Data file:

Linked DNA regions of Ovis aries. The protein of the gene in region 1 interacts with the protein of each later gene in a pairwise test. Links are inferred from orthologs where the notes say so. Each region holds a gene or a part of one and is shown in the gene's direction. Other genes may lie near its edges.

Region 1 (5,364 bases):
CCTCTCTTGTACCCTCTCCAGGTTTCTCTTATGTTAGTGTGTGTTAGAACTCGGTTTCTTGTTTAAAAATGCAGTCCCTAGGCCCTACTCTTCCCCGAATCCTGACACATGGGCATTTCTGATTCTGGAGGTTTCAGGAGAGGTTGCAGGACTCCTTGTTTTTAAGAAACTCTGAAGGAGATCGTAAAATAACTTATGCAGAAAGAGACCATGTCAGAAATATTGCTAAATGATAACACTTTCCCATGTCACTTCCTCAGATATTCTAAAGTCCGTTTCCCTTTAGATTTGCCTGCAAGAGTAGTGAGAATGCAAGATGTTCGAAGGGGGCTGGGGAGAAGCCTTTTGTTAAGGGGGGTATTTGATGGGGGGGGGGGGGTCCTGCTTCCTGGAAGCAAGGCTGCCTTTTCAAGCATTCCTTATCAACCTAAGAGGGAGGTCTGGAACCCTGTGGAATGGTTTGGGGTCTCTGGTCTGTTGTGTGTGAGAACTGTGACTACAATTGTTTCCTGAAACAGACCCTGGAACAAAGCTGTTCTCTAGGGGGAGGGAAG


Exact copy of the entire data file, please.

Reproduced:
Linked DNA regions of Ovis aries. The protein of the gene in region 1 interacts with the protein of each later gene in a pairwise test. Links are inferred from orthologs where the notes say so. Each region holds a gene or a part of one and is shown in the gene's direction. Other genes may lie near its edges.

Region 1 (5,364 bases):
CCTCTCTTGTACCCTCTCCAGGTTTCTCTTATGTTAGTGTGTGTTAGAACTCGGTTTCTTGTTTAAAAATGCAGTCCCTAGGCCCTACTCTTCCCCGAATCCTGACACATGGGCATTTCTGATTCTGGAGGTTTCAGGAGAGGTTGCAGGACTCCTTGTTTTTAAGAAACTCTGAAGGAGATCGTAAAATAACTTATGCAGAAAGAGACCATGTCAGAAATATTGCTAAATGATAACACTTTCCCATGTCACTTCCTCAGATATTCTAAAGTCCGTTTCCCTTTAGATTTGCCTGCAAGAGTAGTGAGAATGCAAGATGTTCGAAGGGGGCTGGGGAGAAGCCTTTTGTTAAGGGGGGTATTTGATGGGGGGGGGGGGGTCCTGCTTCCTGGAAGCAAGGCTGCCTTTTCAAGCATTCCTTATCAACCTAAGAGGGAGGTCTGGAACCCTGTGGAATGGTTTGGGGTCTCTGGTCTGTTGTGTGTGAGAACTGTGACTACAATTGTTTCCTGAAACAGACCCTGGAACAAAGCTGTTCTCTAGGGGGAGGGAAG